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I was listening to a shiur by Rav Asher Weiss on asmachta and he brought three explanations for its purpose:

  1. Ritvah - A derabannan that has a source in the torah
  2. Tosafos and Rambam - Memorization
  3. Likkutei Maharil - If there was a takana or gezeira that wasn't being properly followers, Chazal attached it to a pasuk so people would mistakenly think it's doraisa and take it seriously.

Rav Asher said this third approach is problematic, and even said the entire sefer Likkutei Maharil is problematic. He then said and I quote: "there's a big question mark hovering over the entire sefer". He didn't elaborate.

What's the history behind this sefer? Is there something I'm missing? What's he referring to by saying the entire sefer is problematic.

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    Not relevant to your question directly, but there's also the Malbim, who essentially says that the Rabbis couldn't forbid something that the Torah explicitly and unambiguously permits, so they found room in a pasuk that allowed them to make their derabbanan. I can probably find the exact source if you're interested. – Heshy Jul 25 '17 at 11:23
  • @Heshy I am. The Taz says that Chazal would never forbid something that is explicitly permitted. – robev Jun 26 at 22:17
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Prof. Yedidya Alter Dinri records in his Hakhmei Ashkenaz B'Shilhi Y'mei HaBeynayim (pp. 278-9) as cited by R. Yisrael Peles in Yeshurun (20 p. 890) that many Aharonim held that Likkutei Maharil (aka Sefer Maharil) is not a fully reliable work. For example, the Yad Malakhi (klalei HaPoskim: Klalei Shaar HaMehabrim V'HaMefarshim: 33) cites R. Sh'muel Bachrach (Hut Hashani 31) as writing that it is pointless to make inferences from the work, given that it presents indirect information anyway.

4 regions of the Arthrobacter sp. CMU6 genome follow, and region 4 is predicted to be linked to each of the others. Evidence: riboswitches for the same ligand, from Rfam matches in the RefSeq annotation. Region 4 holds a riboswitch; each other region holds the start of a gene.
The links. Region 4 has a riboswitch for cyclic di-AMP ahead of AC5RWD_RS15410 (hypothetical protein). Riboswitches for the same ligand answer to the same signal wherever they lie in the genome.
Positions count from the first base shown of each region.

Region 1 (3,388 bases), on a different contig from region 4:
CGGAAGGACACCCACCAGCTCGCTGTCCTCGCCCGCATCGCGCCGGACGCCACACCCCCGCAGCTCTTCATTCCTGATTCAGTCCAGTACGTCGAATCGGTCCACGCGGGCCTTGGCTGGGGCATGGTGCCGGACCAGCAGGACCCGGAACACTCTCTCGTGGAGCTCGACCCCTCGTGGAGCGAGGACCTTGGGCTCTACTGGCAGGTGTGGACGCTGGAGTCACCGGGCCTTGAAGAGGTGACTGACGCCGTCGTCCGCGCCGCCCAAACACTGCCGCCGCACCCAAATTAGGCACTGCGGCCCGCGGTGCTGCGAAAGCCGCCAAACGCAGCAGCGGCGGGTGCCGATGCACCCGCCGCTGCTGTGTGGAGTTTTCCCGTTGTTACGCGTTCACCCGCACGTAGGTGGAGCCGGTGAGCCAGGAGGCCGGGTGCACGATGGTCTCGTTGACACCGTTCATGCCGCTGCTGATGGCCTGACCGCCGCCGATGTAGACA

Additionally, Maharshal writes (Responsum #7) critically about one of the hagahot (marginalia) printed in the work, first published in his lifetime, indicating that that they were unreliable. For another textual issue with the work, particularly its hagahot, see Shu"t Bah HaHadashot (9-10).

Furthermore, the Taz (OH 629:2) writes about a point in the Sefer Maharil itself:

והכותב ספר מהרי"ל טעה בזה

The one who wrote Sefer Maharil erred with this.

His roundabout reference to the one who authored the book of Maharil, seems to indicates a scepticism that it actually accurately reflects Maharil's teachings.

The Aderet writes even more sharply: that the compiler was a simpleton who made many mistakes due to his ignorance (Yeshurun Vol. IX p. 638, cited here):

שהמלקט היה איש פשוט ולא ידע כלום...לא ידע להבחין הדברים מאומה וכמו שהראתי בכמה מקומות בס"ד שס' לקוטי מהרי"ל הוא מלא שגיאות בכל דבריו

The compiler was a simpleton who knew nothing...he did not know how to understand [the activities he observed] at all, as I demonstrated in several places with the help of God that the book Likkutei Maharil is full of mistakes in all its statements.

Hattam Sofer (Pesahim 51 cited here) similarly writes that the compiler erred frequently and misunderstood Maharil.

Indeed, Maharil's own son, R. Shimon, takes issue with various practices attributed to his father! See a discussion of this in the aforementioned article in Yeshurun. This was likely R. Weiss's intent. Perhaps he was especially critical of the work as a whole, given that he perceived this particular idea as being radical.

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